Clinicians and patients value thoroughness. However, as new testing and treatment options have multiplied over the past few decades, the desire to leave no stone unturned has had unintended consequences. Patients can be harmed by too much care, just as when they receive too little care. Until recently, the former danger had been largely overlooked.
While the exact toll is hard to quantify, nearly every family in the country has been subject to overtesting and overtreatment in some form. The consequences include physical suffering, from unnecessary surgeries or avoidable side effects, as well as “financial toxicities” that damage household budgets to the point of crowding out food and basic security.
The launch of the Choosing Wisely campaign was a turning point in teaching clinicians to weigh both the benefits and costs of care. Led by the ABIM Foundation, the campaign began with a call to the medical professions to identify lists of frequently ordered tests or treatments that “providers and patients should question.” Choosing Wisely has grown to include 75 partners that have published 490 recommendations, and the campaign has spread to 18 countries.
Moving Medical Education From Thoroughness To Appropriateness
Since the inception of Choosing Wisely five years ago, the culture of medical education has evolved from primarily valuing thoroughness to instead valuing appropriateness. In 2013, the ABIM Foundation and Costs of Care, a global nongovernmental organization focused on making care better and more affordable, collaborated to develop a set of “Choosing Wisely competencies,” in consultation with stakeholders across health professional education. The group proposed three general competencies for all clinicians: knowing “why,” “when,” and “how” to choose wisely (see Exhibit 1). The University of California–San Francisco Center for Healthcare Value subsequently developed interprofessional competencies with greater specificity, stratified by levels of expertise, to enable more ready translation. These competencies have since been applied to the creation of multiple value-based health care curricular programs nationally.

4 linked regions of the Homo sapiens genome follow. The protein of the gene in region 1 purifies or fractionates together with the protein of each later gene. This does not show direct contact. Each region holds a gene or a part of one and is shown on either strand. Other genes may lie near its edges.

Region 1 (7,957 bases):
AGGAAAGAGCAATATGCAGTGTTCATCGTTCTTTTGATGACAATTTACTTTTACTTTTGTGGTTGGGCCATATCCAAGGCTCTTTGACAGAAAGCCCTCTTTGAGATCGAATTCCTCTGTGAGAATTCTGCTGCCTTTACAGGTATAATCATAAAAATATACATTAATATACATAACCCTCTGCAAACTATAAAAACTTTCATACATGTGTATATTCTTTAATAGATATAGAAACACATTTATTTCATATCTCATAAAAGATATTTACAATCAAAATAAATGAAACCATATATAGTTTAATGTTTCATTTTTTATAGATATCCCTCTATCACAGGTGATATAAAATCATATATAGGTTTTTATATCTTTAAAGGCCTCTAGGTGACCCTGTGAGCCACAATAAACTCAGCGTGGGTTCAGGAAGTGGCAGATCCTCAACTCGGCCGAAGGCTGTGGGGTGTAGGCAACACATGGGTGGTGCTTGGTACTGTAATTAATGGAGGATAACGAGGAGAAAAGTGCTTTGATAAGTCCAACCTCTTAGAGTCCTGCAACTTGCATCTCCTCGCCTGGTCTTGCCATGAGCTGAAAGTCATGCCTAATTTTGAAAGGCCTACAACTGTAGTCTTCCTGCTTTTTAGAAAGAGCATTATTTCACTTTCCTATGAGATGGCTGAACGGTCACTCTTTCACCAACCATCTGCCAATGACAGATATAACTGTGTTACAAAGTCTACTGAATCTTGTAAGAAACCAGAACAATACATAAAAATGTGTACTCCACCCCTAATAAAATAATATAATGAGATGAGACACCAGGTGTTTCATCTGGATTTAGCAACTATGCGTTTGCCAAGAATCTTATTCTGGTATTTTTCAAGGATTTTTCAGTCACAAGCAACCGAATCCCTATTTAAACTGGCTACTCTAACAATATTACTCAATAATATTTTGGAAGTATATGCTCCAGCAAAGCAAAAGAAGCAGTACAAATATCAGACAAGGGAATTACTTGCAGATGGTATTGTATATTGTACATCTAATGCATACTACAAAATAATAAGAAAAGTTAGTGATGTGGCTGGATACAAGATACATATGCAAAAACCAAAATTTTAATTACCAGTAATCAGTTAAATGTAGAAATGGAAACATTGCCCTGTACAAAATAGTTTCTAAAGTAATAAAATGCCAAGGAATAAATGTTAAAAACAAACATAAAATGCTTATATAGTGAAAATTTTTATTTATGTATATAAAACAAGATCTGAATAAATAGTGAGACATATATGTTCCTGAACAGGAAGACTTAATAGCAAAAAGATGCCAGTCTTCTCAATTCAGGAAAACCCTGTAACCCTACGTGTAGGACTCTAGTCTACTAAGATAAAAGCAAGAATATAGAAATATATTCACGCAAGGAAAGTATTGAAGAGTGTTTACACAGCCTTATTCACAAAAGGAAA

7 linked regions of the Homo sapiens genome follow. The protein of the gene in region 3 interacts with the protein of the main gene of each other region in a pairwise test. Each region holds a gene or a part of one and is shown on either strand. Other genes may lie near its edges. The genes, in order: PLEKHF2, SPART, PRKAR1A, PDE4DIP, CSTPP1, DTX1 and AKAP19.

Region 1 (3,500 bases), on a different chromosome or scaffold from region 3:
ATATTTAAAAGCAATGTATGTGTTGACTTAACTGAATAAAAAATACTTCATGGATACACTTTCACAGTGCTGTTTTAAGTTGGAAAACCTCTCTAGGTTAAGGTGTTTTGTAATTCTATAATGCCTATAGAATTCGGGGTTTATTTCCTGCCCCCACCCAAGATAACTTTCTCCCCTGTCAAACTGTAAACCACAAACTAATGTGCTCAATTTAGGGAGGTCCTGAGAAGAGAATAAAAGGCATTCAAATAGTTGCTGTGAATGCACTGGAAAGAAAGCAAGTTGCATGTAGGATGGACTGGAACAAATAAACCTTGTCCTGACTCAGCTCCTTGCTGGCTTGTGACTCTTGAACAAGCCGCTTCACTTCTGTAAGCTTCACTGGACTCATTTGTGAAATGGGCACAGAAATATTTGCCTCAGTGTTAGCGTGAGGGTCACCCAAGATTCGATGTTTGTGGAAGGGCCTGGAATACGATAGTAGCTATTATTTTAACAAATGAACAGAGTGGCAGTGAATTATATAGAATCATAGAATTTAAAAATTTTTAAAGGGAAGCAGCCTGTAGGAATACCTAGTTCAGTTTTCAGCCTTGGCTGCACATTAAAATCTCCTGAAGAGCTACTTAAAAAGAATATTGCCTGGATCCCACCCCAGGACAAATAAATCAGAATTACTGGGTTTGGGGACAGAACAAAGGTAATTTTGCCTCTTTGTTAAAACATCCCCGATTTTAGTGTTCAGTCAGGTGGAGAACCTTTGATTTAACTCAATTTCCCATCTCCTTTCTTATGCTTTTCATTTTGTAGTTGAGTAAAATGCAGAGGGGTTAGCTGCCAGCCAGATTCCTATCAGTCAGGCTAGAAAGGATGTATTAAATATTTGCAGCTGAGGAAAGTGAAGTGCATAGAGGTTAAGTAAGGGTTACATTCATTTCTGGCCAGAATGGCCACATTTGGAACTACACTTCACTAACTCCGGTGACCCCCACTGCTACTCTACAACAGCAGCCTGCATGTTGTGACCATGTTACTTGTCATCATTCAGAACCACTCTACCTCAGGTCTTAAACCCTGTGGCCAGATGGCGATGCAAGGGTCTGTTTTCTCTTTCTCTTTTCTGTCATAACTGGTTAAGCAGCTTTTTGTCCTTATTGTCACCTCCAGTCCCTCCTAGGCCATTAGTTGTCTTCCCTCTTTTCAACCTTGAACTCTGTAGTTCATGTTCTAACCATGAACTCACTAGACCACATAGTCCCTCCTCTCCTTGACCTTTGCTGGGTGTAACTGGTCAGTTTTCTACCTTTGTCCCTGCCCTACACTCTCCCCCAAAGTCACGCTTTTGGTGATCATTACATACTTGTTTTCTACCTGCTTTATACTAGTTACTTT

Exhibit 1: Competencies For Choosing Wisely
Source: Moriates C, Arora V, Shah N. Understanding value-based healthcare. New York (NY): McGraw-Hill; 2015. Used with permission.
With greater clarity in the goals of “value-based” training, teaching resources proliferated. The “Teaching Value and Choosing Wisely Challenge” provided an early landscape analysis by putting out a call to identify both existing curricula and bright ideas. From 2013 to 2016, this call received 234 submissions across 14 clinical disciplines, representing six distinct pedagogical strategies. This challenge has become an annual call with growing reach and visibility, including collaborations with the American College of Physicians (ACP) in 2015, the Association of American Medical Colleges in 2017, and the Leapfrog Group in 2017.
Several submissions to the challenge developed into sustained programs, including the “Teachable Moments” series in JAMA Internal Medicine and a successful annual resident “High-Value Care” contest at Banner Good Samaritan (now Banner University of Arizona Medical Center Phoenix). Key conceptual ideas such as “SOAP-V” (the idea of including value assessments into daily inpatient oral presentations) and the “I-CARE” conference (Interactive Cost Awareness Residency Exercise) have now been adopted at multiple medical training programs across the United States.